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Bill Nelson enthusiastically supported Hillary Clinton. Now, he’s not eager to talk about her.

Nelson reflects the unease Democrats have with Clinton headed into midterm elections.
Democratic presidential candidate Hillary Clinton holds hands with Sen. Bill Nelson, D-Fla., right, after speaking at a rally at Osceola Heritage Park, in Kissimmee, Fla., Monday, Aug. 8, 2016. (AP Photo/Andrew Harnik)
Democratic presidential candidate Hillary Clinton holds hands with Sen. Bill Nelson, D-Fla., right, after speaking at a rally at Osceola Heritage Park, in Kissimmee, Fla., Monday, Aug. 8, 2016. (AP Photo/Andrew Harnik)
Published Mar. 26, 2018
Updated Mar. 26, 2018

WASHINGTON – Sen. Bill Nelson was an enthusiastic supporter of Hillary Clinton in 2016 but would he campaign with her this year as he seeks re-election?

"Well, I did," the three-term Democrat told the Tampa Bay Times in an impromptu chat after Capitol news conference last week.

But will you? "I haven't thought about that."

Would you if that was offered? Do you think she would be an asset to you? "I'm not going to answer that. Obviously when she was a candidate, I campaigned with her. That's like you asking me would I campaign with Robert Redford. … We'll take that up when we get there."

That doesn't sound very enthusiastic. "Well, I'll tell you I've already had some very fine people come and help me out. I'll still be reaching out but I'm not at the point … I've got, what, 7 months from now?"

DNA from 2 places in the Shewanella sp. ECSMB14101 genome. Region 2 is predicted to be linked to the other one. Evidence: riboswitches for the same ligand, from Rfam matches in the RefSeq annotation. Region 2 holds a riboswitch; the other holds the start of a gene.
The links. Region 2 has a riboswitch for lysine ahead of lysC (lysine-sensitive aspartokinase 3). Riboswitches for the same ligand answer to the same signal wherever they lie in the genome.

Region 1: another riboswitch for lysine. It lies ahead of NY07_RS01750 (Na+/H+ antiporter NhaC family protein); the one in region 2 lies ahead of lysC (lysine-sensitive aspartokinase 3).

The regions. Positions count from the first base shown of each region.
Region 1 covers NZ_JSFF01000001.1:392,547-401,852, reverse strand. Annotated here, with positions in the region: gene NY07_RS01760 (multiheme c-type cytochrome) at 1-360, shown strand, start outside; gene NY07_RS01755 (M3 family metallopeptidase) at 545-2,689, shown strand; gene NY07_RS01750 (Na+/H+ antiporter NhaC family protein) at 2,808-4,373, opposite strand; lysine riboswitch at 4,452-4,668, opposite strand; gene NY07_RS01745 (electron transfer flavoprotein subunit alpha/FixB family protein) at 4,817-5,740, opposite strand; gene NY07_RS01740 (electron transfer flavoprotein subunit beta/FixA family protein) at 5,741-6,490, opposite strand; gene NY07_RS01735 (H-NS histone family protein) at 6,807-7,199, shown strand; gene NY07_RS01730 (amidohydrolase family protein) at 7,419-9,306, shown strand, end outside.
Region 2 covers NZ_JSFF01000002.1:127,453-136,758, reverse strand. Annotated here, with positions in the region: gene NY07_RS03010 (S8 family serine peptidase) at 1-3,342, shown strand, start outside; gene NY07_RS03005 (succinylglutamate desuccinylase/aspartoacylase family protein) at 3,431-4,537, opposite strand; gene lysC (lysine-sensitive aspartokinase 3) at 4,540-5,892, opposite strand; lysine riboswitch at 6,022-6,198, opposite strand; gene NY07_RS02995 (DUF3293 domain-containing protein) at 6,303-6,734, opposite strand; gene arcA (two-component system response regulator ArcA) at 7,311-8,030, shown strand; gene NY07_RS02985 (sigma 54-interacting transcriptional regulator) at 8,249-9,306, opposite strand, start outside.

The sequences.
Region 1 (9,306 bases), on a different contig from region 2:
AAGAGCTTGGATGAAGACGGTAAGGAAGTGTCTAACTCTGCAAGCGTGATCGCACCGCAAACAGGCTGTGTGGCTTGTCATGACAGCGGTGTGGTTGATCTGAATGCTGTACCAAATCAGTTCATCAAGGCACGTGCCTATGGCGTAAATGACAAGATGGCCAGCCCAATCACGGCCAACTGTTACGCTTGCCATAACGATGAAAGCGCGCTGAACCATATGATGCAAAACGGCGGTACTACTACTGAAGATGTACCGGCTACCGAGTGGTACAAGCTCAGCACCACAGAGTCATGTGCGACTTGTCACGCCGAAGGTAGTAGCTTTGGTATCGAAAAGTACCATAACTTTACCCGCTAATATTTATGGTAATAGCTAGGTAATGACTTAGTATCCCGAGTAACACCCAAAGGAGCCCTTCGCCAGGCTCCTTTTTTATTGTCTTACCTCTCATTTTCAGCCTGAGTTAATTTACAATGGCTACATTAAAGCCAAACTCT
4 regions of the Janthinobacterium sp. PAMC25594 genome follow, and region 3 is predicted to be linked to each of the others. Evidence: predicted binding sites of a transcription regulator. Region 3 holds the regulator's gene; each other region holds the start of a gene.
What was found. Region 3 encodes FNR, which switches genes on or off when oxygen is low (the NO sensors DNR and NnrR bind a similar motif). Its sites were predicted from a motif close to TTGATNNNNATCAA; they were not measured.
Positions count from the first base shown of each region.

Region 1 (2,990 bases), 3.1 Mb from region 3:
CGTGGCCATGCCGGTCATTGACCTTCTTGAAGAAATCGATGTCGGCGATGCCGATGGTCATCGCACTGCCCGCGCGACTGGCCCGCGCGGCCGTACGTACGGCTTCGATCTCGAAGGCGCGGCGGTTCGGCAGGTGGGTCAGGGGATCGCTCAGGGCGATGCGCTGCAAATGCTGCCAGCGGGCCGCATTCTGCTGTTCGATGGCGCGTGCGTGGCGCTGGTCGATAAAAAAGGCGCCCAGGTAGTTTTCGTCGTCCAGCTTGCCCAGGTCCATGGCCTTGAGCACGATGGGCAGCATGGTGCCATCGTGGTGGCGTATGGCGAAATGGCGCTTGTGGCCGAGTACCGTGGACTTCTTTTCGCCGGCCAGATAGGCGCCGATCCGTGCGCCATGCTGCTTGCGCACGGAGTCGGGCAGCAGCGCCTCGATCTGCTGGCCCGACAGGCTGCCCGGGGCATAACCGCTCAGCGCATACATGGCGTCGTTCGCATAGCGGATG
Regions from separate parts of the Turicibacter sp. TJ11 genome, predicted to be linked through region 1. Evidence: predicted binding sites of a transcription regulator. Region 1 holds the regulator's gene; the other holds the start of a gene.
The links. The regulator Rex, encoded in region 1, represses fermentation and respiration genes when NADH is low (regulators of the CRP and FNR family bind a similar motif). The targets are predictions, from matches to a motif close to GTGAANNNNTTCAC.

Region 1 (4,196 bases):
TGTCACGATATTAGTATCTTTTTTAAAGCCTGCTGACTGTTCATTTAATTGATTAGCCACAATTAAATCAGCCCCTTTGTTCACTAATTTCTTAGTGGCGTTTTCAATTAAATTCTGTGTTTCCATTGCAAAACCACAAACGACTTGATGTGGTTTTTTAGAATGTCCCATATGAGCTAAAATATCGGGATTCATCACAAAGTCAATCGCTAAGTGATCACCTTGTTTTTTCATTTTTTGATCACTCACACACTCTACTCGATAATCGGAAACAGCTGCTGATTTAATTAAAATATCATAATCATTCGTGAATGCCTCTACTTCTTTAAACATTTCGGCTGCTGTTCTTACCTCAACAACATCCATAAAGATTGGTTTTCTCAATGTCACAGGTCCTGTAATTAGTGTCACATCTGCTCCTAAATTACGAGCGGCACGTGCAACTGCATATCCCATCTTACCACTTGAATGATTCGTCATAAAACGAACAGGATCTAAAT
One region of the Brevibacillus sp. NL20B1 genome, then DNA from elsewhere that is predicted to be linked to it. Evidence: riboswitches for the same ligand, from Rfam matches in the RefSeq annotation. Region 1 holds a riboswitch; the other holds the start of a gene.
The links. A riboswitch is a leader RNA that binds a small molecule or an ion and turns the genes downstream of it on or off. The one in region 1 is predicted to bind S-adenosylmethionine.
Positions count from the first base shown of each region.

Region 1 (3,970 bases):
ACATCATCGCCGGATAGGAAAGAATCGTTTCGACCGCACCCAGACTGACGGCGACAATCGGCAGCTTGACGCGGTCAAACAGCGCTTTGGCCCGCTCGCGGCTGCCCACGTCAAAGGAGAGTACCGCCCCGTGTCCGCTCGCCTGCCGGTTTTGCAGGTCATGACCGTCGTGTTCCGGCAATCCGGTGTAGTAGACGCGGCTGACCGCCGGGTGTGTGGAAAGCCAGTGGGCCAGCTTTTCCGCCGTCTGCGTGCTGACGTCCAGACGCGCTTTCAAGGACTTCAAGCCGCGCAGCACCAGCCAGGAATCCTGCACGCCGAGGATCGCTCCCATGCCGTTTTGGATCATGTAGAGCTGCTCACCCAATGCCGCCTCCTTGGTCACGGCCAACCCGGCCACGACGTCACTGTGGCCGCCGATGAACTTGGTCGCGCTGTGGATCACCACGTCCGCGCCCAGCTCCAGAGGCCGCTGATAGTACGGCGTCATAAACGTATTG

The ambivalence displays the general mood among Democrats about the 2016 Democratic nominee. Republicans have been hammering away at this discomfort, which Clinton has contributed greatly to with recent comments attributing her loss to Donald Trump on the "middle" of the country, implying voters there were drawn to a campaign that  "was looking backward."

The NRSC on Monday released a Facebook ad in Florida that seeks to remind Florida voters of Nelson's support for Clinton, who lost the biggest swing state to Trump by just over 1 percentage point.

Asked about Clinton's comments, Nelson said he wasn't familiar with them.

"I know you want me to comment but what I've found is if I don't know what I'm talking about it's best not to comment," he said.

Contrast that with what Sen. Claire McCaskill had to say:

Trump won McCaskill's Missouri by 19 points, so it's a bit different than purple Florida. And the president and the GOP aren't exactly racing into the midterms in a position of strength.

But Clinton will remain an issue for Nelson.

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